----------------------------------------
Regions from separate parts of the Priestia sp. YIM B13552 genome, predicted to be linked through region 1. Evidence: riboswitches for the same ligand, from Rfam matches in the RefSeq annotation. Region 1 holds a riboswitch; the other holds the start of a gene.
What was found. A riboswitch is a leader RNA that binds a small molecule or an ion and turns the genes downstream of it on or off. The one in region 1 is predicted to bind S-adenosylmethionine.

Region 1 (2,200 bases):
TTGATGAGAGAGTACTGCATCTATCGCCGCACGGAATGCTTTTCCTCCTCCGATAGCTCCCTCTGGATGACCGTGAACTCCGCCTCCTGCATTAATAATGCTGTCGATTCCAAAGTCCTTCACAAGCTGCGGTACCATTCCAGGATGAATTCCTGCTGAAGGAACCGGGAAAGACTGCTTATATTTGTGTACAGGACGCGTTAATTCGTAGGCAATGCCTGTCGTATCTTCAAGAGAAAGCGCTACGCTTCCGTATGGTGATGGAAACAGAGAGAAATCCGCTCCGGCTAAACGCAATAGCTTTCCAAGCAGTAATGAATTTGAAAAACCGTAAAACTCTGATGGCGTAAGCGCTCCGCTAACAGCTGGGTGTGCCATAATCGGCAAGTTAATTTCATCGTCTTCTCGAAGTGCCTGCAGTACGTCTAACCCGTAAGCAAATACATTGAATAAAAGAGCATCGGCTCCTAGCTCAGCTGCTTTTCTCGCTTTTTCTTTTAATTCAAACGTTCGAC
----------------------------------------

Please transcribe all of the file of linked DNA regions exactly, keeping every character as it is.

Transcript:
Regions from separate parts of the Priestia sp. YIM B13552 genome, predicted to be linked through region 1. Evidence: riboswitches for the same ligand, from Rfam matches in the RefSeq annotation. Region 1 holds a riboswitch; the other holds the start of a gene.
What was found. A riboswitch is a leader RNA that binds a small molecule or an ion and turns the genes downstream of it on or off. The one in region 1 is predicted to bind S-adenosylmethionine.

Region 1 (2,200 bases):
TTGATGAGAGAGTACTGCATCTATCGCCGCACGGAATGCTTTTCCTCCTCCGATAGCTCCCTCTGGATGACCGTGAACTCCGCCTCCTGCATTAATAATGCTGTCGATTCCAAAGTCCTTCACAAGCTGCGGTACCATTCCAGGATGAATTCCTGCTGAAGGAACCGGGAAAGACTGCTTATATTTGTGTACAGGACGCGTTAATTCGTAGGCAATGCCTGTCGTATCTTCAAGAGAAAGCGCTACGCTTCCGTATGGTGATGGAAACAGAGAGAAATCCGCTCCGGCTAAACGCAATAGCTTTCCAAGCAGTAATGAATTTGAAAAACCGTAAAACTCTGATGGCGTAAGCGCTCCGCTAACAGCTGGGTGTGCCATAATCGGCAAGTTAATTTCATCGTCTTCTCGAAGTGCCTGCAGTACGTCTAACCCGTAAGCAAATACATTGAATAAAAGAGCATCGGCTCCTAGCTCAGCTGCTTTTCTCGCTTTTTCTTTTAATTCAAACGTTCGAC